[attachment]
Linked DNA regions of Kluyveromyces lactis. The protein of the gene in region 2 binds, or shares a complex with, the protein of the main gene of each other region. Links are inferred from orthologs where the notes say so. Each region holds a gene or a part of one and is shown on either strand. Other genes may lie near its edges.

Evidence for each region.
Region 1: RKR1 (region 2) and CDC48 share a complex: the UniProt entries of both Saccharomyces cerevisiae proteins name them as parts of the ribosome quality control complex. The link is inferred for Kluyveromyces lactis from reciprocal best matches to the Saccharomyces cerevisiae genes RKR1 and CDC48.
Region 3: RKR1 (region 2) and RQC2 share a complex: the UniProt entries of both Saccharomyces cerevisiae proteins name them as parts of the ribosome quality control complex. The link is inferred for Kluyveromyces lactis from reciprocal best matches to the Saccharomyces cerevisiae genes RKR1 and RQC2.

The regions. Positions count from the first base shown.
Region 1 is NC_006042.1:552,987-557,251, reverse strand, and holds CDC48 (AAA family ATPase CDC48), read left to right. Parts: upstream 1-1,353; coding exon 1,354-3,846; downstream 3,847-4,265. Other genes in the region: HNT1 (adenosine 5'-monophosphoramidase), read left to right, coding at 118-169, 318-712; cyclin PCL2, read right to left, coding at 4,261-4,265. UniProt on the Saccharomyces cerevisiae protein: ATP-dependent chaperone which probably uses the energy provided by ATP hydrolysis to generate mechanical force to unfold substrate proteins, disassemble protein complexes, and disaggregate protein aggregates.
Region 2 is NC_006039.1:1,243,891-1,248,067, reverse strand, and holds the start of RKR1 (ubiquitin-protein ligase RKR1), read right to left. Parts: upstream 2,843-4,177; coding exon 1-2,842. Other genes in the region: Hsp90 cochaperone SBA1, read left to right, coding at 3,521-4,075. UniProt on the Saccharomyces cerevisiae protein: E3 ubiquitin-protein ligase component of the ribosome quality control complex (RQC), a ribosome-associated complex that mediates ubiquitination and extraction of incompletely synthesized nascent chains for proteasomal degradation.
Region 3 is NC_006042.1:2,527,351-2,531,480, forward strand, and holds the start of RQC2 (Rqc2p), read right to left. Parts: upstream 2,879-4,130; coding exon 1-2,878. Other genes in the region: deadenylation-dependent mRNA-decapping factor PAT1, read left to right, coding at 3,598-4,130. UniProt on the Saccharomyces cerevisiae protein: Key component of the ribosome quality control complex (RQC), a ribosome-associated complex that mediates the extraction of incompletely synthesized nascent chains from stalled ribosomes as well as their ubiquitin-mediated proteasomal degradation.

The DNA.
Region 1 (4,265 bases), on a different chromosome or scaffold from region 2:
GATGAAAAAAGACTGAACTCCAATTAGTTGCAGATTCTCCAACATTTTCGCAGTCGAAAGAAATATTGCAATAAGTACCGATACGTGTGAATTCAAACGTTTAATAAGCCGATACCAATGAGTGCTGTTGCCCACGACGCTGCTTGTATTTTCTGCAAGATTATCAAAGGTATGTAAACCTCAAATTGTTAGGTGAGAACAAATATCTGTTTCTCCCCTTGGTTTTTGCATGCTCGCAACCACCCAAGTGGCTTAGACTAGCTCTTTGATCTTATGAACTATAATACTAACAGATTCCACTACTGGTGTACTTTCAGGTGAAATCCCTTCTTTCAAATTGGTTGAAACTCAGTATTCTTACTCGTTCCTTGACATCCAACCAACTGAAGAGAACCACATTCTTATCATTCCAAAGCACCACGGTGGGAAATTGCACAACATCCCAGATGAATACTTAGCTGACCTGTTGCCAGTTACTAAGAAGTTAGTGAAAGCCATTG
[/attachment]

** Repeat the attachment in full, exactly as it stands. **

Linked DNA regions of Kluyveromyces lactis. The protein of the gene in region 2 binds, or shares a complex with, the protein of the main gene of each other region. Links are inferred from orthologs where the notes say so. Each region holds a gene or a part of one and is shown on either strand. Other genes may lie near its edges.

Evidence for each region.
Region 1: RKR1 (region 2) and CDC48 share a complex: the UniProt entries of both Saccharomyces cerevisiae proteins name them as parts of the ribosome quality control complex. The link is inferred for Kluyveromyces lactis from reciprocal best matches to the Saccharomyces cerevisiae genes RKR1 and CDC48.
Region 3: RKR1 (region 2) and RQC2 share a complex: the UniProt entries of both Saccharomyces cerevisiae proteins name them as parts of the ribosome quality control complex. The link is inferred for Kluyveromyces lactis from reciprocal best matches to the Saccharomyces cerevisiae genes RKR1 and RQC2.

The regions. Positions count from the first base shown.
Region 1 is NC_006042.1:552,987-557,251, reverse strand, and holds CDC48 (AAA family ATPase CDC48), read left to right. Parts: upstream 1-1,353; coding exon 1,354-3,846; downstream 3,847-4,265. Other genes in the region: HNT1 (adenosine 5'-monophosphoramidase), read left to right, coding at 118-169, 318-712; cyclin PCL2, read right to left, coding at 4,261-4,265. UniProt on the Saccharomyces cerevisiae protein: ATP-dependent chaperone which probably uses the energy provided by ATP hydrolysis to generate mechanical force to unfold substrate proteins, disassemble protein complexes, and disaggregate protein aggregates.
Region 2 is NC_006039.1:1,243,891-1,248,067, reverse strand, and holds the start of RKR1 (ubiquitin-protein ligase RKR1), read right to left. Parts: upstream 2,843-4,177; coding exon 1-2,842. Other genes in the region: Hsp90 cochaperone SBA1, read left to right, coding at 3,521-4,075. UniProt on the Saccharomyces cerevisiae protein: E3 ubiquitin-protein ligase component of the ribosome quality control complex (RQC), a ribosome-associated complex that mediates ubiquitination and extraction of incompletely synthesized nascent chains for proteasomal degradation.
Region 3 is NC_006042.1:2,527,351-2,531,480, forward strand, and holds the start of RQC2 (Rqc2p), read right to left. Parts: upstream 2,879-4,130; coding exon 1-2,878. Other genes in the region: deadenylation-dependent mRNA-decapping factor PAT1, read left to right, coding at 3,598-4,130. UniProt on the Saccharomyces cerevisiae protein: Key component of the ribosome quality control complex (RQC), a ribosome-associated complex that mediates the extraction of incompletely synthesized nascent chains from stalled ribosomes as well as their ubiquitin-mediated proteasomal degradation.

The DNA.
Region 1 (4,265 bases), on a different chromosome or scaffold from region 2:
GATGAAAAAAGACTGAACTCCAATTAGTTGCAGATTCTCCAACATTTTCGCAGTCGAAAGAAATATTGCAATAAGTACCGATACGTGTGAATTCAAACGTTTAATAAGCCGATACCAATGAGTGCTGTTGCCCACGACGCTGCTTGTATTTTCTGCAAGATTATCAAAGGTATGTAAACCTCAAATTGTTAGGTGAGAACAAATATCTGTTTCTCCCCTTGGTTTTTGCATGCTCGCAACCACCCAAGTGGCTTAGACTAGCTCTTTGATCTTATGAACTATAATACTAACAGATTCCACTACTGGTGTACTTTCAGGTGAAATCCCTTCTTTCAAATTGGTTGAAACTCAGTATTCTTACTCGTTCCTTGACATCCAACCAACTGAAGAGAACCACATTCTTATCATTCCAAAGCACCACGGTGGGAAATTGCACAACATCCCAGATGAATACTTAGCTGACCTGTTGCCAGTTACTAAGAAGTTAGTGAAAGCCATTG